“When a man’s home is born out of his heart and developed through his labor and perfected through his sense of beauty, it is the very cornerstone of life ”


Fuming, or “smoking,” wood (predominantly oak species) is a process that involves exposing the wood to ammonia gas, which reacts with the tannins. Tannins are complex chemical substances stored in plants and wood that help trees ward off fungal and bacterial infections. The ammonia reacts with the tannins in a way that brings out darker, gray-brown tones of the wood. This process is highly variable, as the tannin composition and content varies across different oak species and even individual oak trees. Fuming works best on white oak species, due to the high tannin content of the wood.

The fumed wood look soon became popular in the Arts and Crafts movement in Europe and was popularised in North America by Gustav Stickley, a furniture-maker and forerunner of the American craftsman style. This process is prized for the ability to retain the grain pattern, and at times, pronounce it, creating an attractive cerused look.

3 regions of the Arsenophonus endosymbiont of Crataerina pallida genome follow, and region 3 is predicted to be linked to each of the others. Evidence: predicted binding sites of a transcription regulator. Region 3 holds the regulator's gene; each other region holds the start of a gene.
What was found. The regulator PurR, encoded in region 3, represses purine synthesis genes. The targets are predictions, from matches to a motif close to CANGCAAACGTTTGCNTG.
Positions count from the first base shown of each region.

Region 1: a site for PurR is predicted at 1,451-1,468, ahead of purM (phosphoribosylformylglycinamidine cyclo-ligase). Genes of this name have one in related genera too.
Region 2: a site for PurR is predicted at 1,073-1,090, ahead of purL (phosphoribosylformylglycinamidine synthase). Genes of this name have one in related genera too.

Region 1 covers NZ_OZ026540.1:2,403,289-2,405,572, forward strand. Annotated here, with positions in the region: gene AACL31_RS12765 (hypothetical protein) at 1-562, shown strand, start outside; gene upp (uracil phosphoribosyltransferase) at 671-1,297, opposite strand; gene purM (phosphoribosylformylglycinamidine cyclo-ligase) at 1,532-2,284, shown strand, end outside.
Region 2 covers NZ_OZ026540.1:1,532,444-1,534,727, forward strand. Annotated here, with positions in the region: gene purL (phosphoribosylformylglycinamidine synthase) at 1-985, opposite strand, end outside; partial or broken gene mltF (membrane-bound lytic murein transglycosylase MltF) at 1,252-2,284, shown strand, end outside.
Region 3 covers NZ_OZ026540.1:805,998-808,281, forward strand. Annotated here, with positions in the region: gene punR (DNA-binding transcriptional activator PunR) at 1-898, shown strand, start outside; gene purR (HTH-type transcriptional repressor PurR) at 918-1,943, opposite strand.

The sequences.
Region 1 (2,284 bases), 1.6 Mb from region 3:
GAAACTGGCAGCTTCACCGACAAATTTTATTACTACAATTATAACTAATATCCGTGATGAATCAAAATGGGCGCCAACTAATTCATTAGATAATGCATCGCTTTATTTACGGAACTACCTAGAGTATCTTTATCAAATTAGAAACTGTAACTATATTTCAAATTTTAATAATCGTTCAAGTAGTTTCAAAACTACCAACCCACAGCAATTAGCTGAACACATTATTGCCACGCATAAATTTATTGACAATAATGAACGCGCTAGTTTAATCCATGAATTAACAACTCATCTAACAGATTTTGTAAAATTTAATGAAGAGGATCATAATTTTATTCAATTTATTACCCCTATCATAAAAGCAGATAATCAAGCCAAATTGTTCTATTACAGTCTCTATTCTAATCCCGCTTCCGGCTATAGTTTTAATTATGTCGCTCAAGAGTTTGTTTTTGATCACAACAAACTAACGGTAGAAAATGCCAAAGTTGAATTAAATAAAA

The wood to be fumed is placed in a sealed chamber with all the surfaces to be fumed exposed to freely circulating air. A large shallow container of ammonium hydroxide solution is placed on the floor of the chamber and the chamber is sealed. If the chamber is large or the fuming is to be done for a long time, more than one container may be provided, or the ammonia may be replenished during the process. The fuming time depends on the amount of darkening required, the size of the chamber, and the strength of the ammonia used. It is usual to oil the wood after fuming to fully bring out the effect.

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